Clearing the Tracks
Amtrak's Roundabout Journey to Success
Otis White's Urban Notebook from Governing.com
Posted December 28, 2006
That ground-shaking sensation you just felt wasn't an earthquake. It was Amtrak waking up. That's right: After exploring every possible avenue of failure, America's passenger train network is trying success - and succeeding!
OK, let's not get carried away. Like every other transportation mode, Amtrak is heavily subsidized. Its books are a mess, its decisions politicized, and labor relations dismal (most of its unionized employees have been without a contract for seven years). Worse, it clings to the belief that long, slow train trips are part of America's national heritage. Still, Amtrak is slowly but surely getting on track.
Best sign: Ridership is up on its state-supported rail corridors. (There are three big components of Amtrak ridership: its long-successful Boston-New York-Washington, D.C., corridor, its declining long-distance routes, and the new middle- and short-distance routes that state governments are creating in partnership with Amtrak.) Example: the 82-mile Capitol Corridor route from Sacramento to Oakland, Calif., which was started 15 years ago with three daily round-trip trains and 273,000 riders a year. Today, the San Francisco Chronicle reported recently, the Capitol Corridor has 16 round-trip trains a day and 1.3 million riders. That makes it the third most heavily used passenger rail route in the country, the Chronicle said, behind the Northeastern corridor and Southern California's Pacific Surfliner.
More important, Amtrak's leaders seem to understand that the future lies with these intercity routes. "The stars may be aligning" for rail travel, Amtrak's new president told the New York Times recently.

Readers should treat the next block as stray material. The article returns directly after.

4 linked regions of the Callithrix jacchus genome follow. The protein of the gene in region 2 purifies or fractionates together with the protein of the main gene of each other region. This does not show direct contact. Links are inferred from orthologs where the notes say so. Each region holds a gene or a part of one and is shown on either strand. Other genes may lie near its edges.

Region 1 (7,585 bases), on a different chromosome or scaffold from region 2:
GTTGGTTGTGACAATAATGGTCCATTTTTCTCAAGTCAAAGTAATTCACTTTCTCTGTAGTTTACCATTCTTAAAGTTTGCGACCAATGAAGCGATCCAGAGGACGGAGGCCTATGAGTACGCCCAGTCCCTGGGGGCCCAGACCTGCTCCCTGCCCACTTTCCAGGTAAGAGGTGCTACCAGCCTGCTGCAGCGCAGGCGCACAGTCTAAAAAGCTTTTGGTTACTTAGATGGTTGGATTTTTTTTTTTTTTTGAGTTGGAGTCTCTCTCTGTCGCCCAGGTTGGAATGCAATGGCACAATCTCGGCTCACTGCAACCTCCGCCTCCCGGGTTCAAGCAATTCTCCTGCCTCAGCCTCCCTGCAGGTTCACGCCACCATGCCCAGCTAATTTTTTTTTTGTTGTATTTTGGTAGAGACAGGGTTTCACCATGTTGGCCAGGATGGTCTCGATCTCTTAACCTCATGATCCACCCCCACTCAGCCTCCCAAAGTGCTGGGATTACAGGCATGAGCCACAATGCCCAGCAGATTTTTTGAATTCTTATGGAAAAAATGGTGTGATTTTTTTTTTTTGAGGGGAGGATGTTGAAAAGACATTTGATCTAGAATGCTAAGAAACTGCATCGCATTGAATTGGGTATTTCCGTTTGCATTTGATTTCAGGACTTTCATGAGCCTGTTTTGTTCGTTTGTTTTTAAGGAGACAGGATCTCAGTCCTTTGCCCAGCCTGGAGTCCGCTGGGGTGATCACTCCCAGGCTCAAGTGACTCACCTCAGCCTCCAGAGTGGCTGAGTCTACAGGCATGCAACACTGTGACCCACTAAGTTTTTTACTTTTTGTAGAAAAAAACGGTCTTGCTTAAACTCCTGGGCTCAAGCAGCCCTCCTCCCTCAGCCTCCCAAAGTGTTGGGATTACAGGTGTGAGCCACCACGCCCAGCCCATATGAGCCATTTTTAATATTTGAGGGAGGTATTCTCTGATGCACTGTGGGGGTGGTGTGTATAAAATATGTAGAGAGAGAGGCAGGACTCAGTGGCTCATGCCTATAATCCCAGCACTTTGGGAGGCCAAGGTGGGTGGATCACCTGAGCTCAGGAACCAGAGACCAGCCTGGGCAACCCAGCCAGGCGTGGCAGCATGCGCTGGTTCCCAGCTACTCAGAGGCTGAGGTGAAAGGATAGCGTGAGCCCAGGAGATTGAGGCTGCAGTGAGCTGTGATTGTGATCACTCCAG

He's right, and it's important to know why. To begin, the United States has long flirted with disaster by putting its transportation eggs in two baskets, highway and air travel, and ignoring rail. There are many reasons for this foolish dependency (the highway and airport lobbies were effective, train travel was seen as old-fashioned, and Amtrak's greatest loyalists were long-distance train buffs), but the bill is coming due as our highways and airports break down due to overuse. Thankfully, while Congress dawdled, the states rushed in to create routes aimed at business passengers and commuters (hence, California's Capitol Corridor and Surfliner routes).
But it's more than just the failure of the other modes that's causing a renaissance in rail. Train travel is inherently more efficient for travelers on middle-distance trips (from 100 to 500 miles long). Even for shorter routes, there are advantages. Take that Sacramento-to-Oakland run. How long would it take you to drive 80 miles through some of the worst traffic in North America? You can take the Capitol Corridor and be there in less than two hours. And not frazzled. You can work, read or sleep the whole way. "It's clean, they provide outlets for your laptop, they have special seating at tables for people who are working, and they have food," one frequent passenger told the Chronicle. "It's a nice ride. You feel safe and secure. It isn't your normal public transportation."
Even in less-congested parts of the country, train travel between cities less than 500 miles apart makes sense. Take the Amtrak route from St. Louis to Chicago. At five hours and 40 minutes, the 300-mile trip by train is about as fast as driving but not as fast as flying, even figuring in security clearances and cab rides on both ends. (It's about an hour-and-20-minute flight.) But, again, you can work comfortably the entire way. Result: Even with slow trains, ridership is up nearly 50 percent on the St. Louis-to-Chicago route since Illinois added new trains in November.
Now, imagine that route with the kind of high-speed trains that are common in Europe. Suddenly, train travel would have all the advantages for middle-distance travel: comfort, productivity and speed. And we'd have picked up a valuable third option for transportation, relieving highways and airports.
What has stood in the way until now was Amtrak. But with a new business model (mid-range routes created in partnership with states), better management and a more sympathetic Congress, we could soon clear the tracks of the last great obstacle to sensible rail transportation.